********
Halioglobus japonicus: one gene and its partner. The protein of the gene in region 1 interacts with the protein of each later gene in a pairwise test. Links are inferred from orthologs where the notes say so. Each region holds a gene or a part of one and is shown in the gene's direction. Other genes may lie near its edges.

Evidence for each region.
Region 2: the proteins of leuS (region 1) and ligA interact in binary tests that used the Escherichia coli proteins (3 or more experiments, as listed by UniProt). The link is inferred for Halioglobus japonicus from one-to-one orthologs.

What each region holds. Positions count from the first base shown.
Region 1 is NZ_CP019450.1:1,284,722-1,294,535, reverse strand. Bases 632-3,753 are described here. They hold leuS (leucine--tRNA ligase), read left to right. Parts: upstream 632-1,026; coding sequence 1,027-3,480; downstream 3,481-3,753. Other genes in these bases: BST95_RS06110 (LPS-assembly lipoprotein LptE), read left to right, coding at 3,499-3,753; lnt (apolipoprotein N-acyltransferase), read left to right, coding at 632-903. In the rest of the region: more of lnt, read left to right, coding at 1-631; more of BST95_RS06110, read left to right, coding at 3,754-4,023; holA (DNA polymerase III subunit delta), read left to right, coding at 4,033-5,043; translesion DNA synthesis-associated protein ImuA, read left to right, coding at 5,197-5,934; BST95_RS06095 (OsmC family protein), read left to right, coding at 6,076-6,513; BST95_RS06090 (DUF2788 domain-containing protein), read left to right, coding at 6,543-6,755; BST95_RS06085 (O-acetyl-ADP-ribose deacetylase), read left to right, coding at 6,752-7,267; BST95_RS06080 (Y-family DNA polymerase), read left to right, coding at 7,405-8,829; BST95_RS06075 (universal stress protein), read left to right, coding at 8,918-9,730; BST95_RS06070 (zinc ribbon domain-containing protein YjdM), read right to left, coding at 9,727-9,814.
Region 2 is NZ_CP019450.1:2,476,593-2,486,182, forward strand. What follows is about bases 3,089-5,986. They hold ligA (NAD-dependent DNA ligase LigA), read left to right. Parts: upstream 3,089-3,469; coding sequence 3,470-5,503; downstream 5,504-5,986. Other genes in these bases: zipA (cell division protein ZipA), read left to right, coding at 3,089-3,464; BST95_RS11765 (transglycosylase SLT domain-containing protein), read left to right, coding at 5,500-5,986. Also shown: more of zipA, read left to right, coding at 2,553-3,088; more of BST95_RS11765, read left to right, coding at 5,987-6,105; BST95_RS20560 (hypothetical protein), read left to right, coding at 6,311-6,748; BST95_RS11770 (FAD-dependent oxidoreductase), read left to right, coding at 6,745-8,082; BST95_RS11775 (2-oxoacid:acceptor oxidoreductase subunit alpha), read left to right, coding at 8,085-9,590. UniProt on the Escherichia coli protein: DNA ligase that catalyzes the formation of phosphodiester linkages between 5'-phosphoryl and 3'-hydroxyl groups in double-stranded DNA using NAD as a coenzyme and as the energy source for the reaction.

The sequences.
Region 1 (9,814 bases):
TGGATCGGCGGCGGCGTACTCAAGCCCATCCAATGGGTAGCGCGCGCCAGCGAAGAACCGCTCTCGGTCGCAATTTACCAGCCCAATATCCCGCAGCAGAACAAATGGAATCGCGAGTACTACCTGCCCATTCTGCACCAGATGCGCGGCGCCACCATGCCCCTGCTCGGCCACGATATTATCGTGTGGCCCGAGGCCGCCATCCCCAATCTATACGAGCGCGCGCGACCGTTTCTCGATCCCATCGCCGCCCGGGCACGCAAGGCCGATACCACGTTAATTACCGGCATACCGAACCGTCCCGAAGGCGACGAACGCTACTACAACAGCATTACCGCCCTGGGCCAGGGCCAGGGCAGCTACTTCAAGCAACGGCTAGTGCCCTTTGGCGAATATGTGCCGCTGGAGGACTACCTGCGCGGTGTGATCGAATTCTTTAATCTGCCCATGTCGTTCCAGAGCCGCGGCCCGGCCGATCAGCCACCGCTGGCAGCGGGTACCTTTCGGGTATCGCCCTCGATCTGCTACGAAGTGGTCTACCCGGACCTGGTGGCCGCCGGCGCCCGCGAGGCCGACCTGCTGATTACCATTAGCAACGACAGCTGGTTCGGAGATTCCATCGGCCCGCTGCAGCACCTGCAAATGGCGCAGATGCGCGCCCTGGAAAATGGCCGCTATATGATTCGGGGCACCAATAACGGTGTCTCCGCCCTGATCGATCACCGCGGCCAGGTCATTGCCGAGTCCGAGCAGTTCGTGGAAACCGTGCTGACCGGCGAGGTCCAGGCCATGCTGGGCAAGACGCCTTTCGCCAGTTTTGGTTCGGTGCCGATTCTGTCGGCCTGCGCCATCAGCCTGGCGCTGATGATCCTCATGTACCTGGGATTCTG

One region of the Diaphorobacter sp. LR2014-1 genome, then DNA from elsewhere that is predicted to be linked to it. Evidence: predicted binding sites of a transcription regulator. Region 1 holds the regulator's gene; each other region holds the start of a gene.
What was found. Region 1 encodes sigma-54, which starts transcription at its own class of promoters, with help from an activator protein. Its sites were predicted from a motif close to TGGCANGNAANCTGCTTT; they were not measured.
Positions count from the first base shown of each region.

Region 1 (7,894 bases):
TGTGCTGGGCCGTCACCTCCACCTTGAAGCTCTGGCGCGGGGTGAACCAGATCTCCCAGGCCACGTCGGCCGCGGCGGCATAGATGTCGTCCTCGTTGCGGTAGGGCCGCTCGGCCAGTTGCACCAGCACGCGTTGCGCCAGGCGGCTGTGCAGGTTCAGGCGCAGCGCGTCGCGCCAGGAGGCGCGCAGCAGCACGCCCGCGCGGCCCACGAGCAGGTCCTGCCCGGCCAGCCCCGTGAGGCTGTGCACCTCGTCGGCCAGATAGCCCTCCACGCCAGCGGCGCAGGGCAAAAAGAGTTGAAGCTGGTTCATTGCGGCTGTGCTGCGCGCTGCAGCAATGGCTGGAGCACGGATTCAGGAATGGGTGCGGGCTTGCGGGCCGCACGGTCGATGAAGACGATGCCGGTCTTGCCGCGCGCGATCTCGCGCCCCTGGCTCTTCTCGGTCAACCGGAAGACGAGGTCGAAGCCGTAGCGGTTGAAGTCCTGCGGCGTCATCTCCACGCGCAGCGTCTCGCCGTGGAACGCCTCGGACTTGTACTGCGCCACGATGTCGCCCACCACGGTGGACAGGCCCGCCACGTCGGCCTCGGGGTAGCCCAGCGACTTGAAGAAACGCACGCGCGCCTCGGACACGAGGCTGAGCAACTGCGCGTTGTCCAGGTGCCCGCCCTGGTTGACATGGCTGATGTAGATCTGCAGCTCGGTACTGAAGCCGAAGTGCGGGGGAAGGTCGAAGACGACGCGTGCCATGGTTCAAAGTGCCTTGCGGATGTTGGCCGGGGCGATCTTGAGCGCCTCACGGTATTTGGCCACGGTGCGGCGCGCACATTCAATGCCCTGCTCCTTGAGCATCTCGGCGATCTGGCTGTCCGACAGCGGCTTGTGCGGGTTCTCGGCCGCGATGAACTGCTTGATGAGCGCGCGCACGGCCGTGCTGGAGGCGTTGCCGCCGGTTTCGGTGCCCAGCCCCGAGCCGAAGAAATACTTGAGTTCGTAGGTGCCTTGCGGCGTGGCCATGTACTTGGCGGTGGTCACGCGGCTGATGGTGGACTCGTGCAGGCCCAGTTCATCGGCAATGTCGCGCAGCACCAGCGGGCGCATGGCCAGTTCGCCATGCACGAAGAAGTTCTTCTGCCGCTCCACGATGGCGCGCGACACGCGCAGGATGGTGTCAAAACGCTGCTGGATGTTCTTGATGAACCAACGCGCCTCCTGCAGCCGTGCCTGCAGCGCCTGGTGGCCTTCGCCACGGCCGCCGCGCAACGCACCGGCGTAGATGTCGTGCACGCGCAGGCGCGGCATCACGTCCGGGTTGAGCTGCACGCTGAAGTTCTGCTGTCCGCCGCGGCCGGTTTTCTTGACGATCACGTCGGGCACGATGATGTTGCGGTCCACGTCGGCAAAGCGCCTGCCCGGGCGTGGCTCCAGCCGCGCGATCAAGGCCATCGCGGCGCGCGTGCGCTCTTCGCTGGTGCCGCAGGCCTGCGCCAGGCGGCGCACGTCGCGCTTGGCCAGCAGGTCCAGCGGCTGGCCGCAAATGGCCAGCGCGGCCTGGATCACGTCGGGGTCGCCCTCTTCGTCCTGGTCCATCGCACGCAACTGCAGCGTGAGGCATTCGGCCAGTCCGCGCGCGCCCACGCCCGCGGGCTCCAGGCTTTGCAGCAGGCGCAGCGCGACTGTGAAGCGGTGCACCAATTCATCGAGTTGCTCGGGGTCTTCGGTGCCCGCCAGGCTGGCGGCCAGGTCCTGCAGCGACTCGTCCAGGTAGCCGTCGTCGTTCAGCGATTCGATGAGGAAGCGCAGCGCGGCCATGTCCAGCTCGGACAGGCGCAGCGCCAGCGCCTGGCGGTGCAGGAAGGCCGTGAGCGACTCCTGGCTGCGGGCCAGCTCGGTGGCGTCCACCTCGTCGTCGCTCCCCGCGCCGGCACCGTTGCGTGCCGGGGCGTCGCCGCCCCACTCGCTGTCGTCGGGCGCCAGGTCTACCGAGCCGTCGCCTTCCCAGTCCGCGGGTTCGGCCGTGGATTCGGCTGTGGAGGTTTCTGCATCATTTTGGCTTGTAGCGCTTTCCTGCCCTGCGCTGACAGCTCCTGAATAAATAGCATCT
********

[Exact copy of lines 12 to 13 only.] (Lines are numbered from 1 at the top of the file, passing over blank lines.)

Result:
Positions count from the first base shown of each region.

Region 1 (7,894 bases):